Landing at a military airbase in India was actually quite frightening. We were surrounded by machine-gun armed guards. The bus (full size) was a 30-minute ride to a gorgeous hotel…… After a snack at the hotel, we went by golf cart to the Taj Mahal.
Here’s a glimpse into what makes this trip so exclusive:
I’m glad that I was able to see the site but would not have unless I was on this trip. The conventional way to get to the site is a 4-hour bus ride one way from the next nearest airport. After visiting the site we reboarded our plane for a two-hour flight to Mumbai.
It’s amazing to read what little things during a trip that people will seem to focus on. Like this tidbit about breakfast at the hotel in Mumbai:
At this hotel, I opted for croissants and fruit. I don’t understand why our croissants at home can’t taste this good. After all, it is India.
Note: The trip above has changed slightly. Instead of going to Mumbai after the Taj Mahal, now you fly onward to Dubai for four nights.
After a few days in India, they headed off to the last big stop of the trip, Prague:
The actual trip ended in London with a one night stay at the Four Seasons London Park Lane. The notes from the night echo the feeling when we’re at the Farewell Dinners for our Adventures by Disney trips:
It was a very special evening as we all became friends and were sad to leave one another. We had a buffet dinner in typical British style. We sat with all the single ladies so DH was in good company. The surprise entertainment was a Beatles tribute band, We danced the night away to Beatles tunes. DH even got to sing. Of course he did!!!!
After reading all of the notes of the trip (and there were plenty), I got it. Part of the appeal is not having to do any planning. Everything is thought out for you. No worrying about booking hotels, flights or making itineraries. While we might like the challenge of booking a trip like this, we’re not normal 🙂 This trip also includes the ease and access that money allows. Want a side trip to the Taj Mahal? OK. Private airport transfers. Dropped off right at the plane. No worrying about your luggage, everything is covered. Meals at the Four Seasons every night, included. Entertainment and dinner shows. Want to go on Sydney Bridge Climb today? Done.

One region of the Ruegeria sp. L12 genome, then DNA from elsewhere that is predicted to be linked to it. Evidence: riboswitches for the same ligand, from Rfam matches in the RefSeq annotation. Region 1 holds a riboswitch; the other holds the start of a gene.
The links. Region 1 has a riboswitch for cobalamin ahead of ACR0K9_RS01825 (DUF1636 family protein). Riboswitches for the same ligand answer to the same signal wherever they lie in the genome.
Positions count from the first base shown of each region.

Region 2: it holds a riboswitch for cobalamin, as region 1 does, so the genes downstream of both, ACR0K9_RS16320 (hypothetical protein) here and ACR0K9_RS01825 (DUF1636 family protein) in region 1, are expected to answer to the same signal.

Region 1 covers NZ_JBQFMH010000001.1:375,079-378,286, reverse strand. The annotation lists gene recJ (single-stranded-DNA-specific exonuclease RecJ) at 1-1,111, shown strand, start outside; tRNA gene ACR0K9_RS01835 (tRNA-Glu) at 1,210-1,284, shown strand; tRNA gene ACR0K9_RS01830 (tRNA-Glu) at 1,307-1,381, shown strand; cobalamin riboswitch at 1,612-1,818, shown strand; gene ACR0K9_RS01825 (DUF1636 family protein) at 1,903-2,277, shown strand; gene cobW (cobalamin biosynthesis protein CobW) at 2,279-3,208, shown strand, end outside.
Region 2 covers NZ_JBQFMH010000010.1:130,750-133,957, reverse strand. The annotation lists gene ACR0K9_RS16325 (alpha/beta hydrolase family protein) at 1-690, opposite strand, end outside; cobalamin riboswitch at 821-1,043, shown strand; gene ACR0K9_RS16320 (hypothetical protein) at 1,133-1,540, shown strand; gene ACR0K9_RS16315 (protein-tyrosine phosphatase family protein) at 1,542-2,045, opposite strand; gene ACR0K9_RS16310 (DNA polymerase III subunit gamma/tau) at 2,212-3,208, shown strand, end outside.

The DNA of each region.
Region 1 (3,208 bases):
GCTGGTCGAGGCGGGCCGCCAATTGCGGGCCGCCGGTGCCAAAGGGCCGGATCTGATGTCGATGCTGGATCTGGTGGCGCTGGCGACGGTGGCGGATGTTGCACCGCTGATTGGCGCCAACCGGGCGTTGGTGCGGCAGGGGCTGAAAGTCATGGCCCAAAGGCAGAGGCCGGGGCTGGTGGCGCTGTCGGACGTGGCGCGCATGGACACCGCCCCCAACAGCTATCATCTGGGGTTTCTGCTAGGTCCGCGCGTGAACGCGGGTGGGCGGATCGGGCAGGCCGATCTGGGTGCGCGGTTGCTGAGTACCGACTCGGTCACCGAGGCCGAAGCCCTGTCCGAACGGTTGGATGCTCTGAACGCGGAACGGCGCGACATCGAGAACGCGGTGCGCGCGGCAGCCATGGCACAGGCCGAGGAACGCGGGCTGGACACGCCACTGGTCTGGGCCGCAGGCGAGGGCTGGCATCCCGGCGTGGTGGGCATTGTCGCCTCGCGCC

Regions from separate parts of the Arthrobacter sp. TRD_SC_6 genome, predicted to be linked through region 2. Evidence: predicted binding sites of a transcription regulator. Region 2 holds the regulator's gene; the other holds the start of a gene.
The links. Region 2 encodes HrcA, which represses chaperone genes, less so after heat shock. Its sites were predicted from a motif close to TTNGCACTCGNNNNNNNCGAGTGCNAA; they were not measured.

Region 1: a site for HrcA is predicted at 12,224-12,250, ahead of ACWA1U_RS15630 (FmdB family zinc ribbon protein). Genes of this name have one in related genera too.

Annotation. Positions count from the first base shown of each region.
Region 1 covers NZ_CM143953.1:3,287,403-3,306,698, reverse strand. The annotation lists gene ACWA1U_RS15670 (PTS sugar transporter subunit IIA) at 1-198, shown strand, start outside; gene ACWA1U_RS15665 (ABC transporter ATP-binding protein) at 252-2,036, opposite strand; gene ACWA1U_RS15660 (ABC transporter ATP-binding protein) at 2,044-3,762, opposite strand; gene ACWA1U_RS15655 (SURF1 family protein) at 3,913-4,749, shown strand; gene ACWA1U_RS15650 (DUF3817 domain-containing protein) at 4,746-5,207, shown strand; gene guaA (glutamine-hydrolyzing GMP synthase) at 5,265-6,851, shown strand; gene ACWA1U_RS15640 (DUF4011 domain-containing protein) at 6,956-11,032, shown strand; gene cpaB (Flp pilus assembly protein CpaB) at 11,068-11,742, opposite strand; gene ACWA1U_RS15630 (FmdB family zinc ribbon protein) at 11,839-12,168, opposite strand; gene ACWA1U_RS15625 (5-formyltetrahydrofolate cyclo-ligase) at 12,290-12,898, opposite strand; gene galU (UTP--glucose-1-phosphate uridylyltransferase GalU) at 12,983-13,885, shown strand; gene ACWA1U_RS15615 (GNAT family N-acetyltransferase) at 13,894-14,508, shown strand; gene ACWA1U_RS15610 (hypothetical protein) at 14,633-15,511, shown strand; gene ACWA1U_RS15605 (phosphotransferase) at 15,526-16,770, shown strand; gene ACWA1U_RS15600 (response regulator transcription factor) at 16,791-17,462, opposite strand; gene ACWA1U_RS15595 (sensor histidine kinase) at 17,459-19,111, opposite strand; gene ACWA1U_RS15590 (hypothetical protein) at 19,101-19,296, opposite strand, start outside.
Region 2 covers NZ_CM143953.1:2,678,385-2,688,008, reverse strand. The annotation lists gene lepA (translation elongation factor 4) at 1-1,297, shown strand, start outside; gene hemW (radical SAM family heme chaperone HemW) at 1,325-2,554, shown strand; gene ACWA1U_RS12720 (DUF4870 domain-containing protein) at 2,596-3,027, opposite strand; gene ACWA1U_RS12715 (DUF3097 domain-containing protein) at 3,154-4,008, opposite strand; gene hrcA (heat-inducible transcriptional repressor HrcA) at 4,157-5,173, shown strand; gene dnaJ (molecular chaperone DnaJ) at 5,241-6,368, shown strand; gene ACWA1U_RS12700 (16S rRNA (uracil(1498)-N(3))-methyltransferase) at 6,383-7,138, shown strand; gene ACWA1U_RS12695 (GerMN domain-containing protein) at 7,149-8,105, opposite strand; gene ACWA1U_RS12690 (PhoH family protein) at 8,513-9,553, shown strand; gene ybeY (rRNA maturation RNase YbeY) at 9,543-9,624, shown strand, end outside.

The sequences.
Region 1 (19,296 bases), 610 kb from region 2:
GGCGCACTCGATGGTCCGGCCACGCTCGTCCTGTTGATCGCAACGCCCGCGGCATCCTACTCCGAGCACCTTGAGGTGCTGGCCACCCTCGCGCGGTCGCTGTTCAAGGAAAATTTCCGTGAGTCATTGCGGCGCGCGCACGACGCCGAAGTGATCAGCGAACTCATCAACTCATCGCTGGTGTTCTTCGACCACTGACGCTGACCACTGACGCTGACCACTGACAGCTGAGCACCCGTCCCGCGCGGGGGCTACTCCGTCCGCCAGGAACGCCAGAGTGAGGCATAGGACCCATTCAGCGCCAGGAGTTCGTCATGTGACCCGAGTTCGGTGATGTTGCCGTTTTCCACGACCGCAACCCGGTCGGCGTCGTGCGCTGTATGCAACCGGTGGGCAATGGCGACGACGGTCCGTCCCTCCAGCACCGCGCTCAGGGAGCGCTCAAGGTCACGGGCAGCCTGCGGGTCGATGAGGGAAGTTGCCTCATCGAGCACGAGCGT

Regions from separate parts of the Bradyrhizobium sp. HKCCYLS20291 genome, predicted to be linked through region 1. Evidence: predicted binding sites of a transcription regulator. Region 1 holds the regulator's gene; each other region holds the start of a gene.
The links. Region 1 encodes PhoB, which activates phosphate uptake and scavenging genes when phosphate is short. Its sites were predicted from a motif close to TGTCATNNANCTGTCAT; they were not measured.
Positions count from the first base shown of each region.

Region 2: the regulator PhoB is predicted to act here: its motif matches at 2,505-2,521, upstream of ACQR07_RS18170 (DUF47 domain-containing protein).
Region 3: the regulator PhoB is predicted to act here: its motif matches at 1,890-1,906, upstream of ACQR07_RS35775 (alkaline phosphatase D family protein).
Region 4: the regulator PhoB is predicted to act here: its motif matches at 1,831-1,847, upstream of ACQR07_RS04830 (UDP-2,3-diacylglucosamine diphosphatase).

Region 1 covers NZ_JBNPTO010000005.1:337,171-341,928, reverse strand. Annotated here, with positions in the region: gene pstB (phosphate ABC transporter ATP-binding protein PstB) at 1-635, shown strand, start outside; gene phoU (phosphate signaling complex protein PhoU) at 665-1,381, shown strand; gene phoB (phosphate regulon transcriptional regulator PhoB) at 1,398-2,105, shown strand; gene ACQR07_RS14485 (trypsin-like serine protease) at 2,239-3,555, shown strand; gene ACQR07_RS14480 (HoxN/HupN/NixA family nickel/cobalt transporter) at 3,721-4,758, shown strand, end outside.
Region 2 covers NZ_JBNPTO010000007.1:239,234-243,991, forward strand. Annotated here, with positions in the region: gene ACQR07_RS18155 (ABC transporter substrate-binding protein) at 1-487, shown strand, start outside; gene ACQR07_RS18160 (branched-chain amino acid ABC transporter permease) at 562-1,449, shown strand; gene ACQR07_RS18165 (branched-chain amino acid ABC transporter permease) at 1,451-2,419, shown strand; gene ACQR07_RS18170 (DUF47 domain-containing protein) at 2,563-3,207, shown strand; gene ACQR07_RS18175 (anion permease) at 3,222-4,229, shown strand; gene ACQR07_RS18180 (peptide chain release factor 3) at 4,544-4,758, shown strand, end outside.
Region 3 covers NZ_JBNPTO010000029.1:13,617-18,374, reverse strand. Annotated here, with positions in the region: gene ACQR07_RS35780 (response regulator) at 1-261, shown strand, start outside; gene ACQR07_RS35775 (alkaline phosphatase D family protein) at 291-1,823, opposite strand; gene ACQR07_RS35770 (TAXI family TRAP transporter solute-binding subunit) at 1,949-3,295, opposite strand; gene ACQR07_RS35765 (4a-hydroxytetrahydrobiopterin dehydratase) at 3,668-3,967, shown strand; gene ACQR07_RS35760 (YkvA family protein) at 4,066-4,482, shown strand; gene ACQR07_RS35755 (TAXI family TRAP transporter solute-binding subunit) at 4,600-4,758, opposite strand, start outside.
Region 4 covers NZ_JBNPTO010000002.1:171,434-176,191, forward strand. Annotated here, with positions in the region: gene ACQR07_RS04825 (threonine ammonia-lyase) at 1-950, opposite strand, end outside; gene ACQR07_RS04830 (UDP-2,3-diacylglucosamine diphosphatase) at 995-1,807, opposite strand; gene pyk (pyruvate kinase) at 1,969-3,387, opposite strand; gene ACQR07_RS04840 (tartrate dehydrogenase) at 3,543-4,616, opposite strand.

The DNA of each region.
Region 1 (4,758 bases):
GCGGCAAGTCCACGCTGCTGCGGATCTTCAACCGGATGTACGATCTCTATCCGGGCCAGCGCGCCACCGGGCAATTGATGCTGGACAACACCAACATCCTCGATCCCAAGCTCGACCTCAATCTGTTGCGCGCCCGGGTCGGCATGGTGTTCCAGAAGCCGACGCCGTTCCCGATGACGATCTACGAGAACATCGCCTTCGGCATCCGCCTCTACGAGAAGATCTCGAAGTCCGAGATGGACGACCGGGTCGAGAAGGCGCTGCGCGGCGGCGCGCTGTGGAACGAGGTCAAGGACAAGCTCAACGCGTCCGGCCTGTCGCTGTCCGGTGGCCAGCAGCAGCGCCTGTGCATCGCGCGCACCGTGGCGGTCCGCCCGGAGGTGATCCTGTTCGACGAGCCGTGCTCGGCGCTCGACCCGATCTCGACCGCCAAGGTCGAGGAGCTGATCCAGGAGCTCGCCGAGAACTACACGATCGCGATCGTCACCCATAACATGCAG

You’re being waited on and looked after for the entire time you’re away. Oh, and if you need medical care there’s an independent physician traveling with the group who can help with upper respiratory or gastrointestinal problems, which the Four Seasons warns can be common when going on trips like this.
The final appealing thing about this trip that you miss when just looking at the hard product (hotel and plane) and the soft product (people waiting on you 24/7) is the sense of camaraderie you build when traveling with people for a long trip. In our experience with our Adventures by Disney trips, which are also group tours, it takes a few days but eventually, people start to become social. Everyone on this trip has at least one thing in common with everyone else: they all can afford to go on this type of trip. So you start to mingle, sit together at breakfast. Talk over group dinners and then go to hang out at the lounge after dinner. The jet is an extension of the trip. It’s not meant to be an isolation chamber where you can disappear. It’s a place to further get to know those in your group. If you’ve never experienced it, I can’t truly explain how you can become friends with people over the course of a few days, or in the case of this trip, weeks.
So how much does this level of luxury cost?
Upcoming trips vary in price $147,000 to $167,000 per person (Double Occupancy)
Was it worth it? I’ll leave you with the final notes from the journal.
We are both looking forward to going home but honestly we are so very blessed to have experienced this trip of a lifetime. God willing maybe we will do another one again.
P.S. They’ve now already booked another trip.
I have to close by thanking the guests on this trip who provided me with all of the pictures and quotes for this article. Letting me page through your memories means so much to me and I’m so appreciative that you trusted me to share details about your trip with everyone.
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This post first appeared on Your Mileage May Vary